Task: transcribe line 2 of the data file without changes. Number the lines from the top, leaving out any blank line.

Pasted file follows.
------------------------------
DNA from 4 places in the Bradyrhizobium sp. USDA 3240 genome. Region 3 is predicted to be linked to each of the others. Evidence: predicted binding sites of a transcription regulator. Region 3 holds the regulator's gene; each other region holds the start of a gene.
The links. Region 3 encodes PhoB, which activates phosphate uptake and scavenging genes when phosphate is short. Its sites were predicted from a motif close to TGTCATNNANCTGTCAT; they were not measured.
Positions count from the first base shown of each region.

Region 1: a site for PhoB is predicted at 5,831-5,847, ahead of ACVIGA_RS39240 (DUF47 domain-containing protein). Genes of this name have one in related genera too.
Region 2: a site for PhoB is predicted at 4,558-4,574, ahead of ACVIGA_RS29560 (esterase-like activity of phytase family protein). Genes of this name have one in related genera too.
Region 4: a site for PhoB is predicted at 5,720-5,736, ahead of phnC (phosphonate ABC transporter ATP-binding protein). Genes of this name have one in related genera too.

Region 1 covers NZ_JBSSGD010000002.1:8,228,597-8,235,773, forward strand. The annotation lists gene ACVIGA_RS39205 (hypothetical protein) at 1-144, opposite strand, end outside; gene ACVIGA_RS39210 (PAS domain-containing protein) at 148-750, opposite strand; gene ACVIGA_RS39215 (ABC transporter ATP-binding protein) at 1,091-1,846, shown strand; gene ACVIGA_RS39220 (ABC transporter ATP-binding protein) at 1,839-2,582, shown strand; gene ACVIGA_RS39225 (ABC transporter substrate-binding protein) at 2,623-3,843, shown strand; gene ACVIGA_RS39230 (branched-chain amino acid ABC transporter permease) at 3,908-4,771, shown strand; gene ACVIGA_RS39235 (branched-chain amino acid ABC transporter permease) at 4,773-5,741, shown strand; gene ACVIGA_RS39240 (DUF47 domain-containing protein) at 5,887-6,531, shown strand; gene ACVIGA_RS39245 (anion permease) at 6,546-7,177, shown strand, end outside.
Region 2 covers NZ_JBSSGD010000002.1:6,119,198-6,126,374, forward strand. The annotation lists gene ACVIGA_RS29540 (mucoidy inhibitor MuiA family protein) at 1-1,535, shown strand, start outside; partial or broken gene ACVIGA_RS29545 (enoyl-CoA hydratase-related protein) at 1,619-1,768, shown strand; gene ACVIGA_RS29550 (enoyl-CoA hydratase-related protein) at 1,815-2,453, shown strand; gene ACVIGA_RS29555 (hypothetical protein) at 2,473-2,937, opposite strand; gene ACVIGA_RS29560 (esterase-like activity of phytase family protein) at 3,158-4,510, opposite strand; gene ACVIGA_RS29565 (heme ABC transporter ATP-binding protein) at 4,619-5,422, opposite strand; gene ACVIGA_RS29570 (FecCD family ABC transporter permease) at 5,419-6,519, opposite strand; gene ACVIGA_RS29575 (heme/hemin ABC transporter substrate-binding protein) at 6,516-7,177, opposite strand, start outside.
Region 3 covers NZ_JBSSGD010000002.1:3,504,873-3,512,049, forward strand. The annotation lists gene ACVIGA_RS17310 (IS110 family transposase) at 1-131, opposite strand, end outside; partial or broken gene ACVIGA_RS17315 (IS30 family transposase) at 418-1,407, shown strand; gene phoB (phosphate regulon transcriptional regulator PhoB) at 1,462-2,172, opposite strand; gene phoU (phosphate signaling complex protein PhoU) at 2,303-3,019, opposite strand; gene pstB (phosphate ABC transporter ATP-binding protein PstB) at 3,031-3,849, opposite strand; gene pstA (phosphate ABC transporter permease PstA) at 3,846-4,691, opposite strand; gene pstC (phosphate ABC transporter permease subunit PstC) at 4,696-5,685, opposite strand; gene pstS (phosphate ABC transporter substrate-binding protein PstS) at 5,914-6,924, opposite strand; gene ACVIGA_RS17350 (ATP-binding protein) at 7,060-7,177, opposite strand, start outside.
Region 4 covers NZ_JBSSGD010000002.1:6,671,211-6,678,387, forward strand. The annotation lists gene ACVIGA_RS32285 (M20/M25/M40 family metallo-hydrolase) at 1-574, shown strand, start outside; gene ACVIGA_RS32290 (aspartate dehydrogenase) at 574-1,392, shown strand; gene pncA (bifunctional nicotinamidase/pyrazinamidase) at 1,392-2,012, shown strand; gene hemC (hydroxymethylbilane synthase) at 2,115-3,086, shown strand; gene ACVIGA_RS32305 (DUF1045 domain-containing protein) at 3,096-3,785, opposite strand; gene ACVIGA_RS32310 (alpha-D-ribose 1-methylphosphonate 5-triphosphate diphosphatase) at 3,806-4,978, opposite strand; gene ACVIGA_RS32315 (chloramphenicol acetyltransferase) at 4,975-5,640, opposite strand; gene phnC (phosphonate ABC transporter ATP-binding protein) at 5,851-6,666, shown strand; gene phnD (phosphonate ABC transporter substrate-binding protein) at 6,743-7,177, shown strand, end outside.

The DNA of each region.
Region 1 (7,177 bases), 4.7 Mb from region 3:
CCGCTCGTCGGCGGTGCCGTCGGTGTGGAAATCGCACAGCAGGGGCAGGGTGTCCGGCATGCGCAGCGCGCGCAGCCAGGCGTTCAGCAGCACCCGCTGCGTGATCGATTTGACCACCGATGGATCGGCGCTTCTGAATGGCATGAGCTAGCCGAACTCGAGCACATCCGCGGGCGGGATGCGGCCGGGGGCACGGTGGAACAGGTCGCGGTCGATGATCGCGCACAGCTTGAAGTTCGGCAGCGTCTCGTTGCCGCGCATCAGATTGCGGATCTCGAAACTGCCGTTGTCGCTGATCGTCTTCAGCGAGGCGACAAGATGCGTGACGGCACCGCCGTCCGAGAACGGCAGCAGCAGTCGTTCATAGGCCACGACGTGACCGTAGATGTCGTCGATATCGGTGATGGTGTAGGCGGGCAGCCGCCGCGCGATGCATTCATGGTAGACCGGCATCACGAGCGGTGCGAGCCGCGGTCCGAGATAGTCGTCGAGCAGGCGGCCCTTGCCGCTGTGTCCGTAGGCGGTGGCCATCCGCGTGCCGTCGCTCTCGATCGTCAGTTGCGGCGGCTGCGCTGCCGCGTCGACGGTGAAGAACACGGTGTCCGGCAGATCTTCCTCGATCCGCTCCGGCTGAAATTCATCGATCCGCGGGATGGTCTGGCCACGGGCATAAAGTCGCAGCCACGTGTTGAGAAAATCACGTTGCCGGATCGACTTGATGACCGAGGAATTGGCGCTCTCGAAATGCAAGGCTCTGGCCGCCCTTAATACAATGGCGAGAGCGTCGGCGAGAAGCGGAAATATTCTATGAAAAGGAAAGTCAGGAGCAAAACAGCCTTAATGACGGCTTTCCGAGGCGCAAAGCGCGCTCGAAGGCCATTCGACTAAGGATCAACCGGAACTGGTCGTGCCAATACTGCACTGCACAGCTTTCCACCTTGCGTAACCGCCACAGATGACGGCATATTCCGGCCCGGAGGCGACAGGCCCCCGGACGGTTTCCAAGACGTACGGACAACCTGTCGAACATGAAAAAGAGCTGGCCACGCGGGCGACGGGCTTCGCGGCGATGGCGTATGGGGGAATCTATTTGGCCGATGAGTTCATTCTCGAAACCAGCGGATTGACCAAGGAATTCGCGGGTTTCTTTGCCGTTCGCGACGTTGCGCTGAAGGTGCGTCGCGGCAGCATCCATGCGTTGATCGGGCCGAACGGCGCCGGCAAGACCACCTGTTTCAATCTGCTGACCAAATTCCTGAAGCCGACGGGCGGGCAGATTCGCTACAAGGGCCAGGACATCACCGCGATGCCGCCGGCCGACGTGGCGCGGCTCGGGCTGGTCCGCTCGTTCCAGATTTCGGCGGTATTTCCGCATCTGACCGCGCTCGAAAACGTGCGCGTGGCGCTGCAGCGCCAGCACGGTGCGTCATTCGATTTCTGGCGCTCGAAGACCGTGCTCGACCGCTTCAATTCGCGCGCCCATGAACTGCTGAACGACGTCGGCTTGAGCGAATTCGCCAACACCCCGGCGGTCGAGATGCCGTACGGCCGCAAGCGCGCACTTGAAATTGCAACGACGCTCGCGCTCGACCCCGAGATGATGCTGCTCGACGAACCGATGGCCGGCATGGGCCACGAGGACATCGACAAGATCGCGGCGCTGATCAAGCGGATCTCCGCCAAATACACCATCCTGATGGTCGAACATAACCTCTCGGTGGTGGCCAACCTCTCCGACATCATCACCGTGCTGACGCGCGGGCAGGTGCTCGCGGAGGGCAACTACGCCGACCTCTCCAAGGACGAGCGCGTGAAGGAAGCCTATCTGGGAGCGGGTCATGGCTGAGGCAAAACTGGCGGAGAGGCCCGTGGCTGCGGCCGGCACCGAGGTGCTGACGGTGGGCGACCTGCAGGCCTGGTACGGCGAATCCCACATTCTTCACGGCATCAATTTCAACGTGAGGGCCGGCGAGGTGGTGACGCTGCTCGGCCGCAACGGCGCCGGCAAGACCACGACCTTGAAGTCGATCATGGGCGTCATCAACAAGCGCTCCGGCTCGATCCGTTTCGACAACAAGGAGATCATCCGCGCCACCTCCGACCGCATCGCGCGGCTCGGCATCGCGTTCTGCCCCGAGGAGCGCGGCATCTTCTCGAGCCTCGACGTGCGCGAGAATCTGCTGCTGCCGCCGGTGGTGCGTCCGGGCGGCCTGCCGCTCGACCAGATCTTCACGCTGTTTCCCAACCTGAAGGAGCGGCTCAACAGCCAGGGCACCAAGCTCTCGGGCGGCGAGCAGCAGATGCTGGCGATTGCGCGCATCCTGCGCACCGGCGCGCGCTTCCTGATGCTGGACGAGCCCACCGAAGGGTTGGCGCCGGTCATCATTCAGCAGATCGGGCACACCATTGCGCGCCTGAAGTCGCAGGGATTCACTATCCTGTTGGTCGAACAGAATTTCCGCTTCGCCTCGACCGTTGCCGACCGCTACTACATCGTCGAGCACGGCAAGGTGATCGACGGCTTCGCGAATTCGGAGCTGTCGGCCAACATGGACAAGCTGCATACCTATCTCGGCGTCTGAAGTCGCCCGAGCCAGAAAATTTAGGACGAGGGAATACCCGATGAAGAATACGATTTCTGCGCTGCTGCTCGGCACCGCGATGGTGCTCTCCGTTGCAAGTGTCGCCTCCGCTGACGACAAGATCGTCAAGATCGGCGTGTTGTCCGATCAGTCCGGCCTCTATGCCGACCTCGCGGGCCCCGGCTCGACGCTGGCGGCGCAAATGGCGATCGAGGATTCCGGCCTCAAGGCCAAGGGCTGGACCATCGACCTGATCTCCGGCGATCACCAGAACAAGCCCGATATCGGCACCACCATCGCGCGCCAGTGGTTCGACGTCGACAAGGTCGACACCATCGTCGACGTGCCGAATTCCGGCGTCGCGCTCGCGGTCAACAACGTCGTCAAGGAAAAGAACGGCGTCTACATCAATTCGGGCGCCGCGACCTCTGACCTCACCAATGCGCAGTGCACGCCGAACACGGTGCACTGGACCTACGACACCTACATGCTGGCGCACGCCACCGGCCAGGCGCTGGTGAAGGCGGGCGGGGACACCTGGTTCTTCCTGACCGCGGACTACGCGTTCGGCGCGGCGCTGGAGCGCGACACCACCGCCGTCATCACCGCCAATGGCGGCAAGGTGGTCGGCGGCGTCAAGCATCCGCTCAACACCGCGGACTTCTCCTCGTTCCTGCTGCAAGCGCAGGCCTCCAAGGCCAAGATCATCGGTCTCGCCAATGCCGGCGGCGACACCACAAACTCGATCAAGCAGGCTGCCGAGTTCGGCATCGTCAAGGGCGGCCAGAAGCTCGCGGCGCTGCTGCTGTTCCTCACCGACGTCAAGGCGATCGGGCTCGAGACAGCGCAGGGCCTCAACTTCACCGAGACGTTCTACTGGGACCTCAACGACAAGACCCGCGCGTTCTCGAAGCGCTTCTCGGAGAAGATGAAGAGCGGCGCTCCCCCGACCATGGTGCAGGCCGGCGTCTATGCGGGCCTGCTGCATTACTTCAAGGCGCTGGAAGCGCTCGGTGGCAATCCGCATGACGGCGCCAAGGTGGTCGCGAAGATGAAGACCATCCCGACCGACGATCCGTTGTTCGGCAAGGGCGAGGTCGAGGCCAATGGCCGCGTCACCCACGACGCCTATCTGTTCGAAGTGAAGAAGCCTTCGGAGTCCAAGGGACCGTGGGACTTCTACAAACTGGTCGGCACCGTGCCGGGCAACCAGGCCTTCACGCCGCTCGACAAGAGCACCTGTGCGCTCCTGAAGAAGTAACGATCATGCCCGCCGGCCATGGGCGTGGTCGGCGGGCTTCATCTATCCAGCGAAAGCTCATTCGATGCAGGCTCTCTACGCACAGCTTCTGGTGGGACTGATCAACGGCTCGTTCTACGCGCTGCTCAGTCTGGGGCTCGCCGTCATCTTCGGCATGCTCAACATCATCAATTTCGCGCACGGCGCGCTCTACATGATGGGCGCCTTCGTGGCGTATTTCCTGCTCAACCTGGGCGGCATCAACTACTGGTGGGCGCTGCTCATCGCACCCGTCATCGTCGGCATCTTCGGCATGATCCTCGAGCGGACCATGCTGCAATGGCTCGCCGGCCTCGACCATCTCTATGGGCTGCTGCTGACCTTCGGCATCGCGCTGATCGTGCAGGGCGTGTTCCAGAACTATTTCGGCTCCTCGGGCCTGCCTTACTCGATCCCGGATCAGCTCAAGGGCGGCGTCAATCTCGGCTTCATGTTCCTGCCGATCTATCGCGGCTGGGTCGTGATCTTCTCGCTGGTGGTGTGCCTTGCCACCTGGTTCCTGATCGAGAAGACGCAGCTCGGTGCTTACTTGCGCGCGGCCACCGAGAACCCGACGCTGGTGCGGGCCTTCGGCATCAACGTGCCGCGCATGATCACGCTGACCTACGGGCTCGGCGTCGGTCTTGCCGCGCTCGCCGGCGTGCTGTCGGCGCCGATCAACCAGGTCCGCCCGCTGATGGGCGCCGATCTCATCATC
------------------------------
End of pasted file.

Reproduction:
The links. Region 3 encodes PhoB, which activates phosphate uptake and scavenging genes when phosphate is short. Its sites were predicted from a motif close to TGTCATNNANCTGTCAT; they were not measured.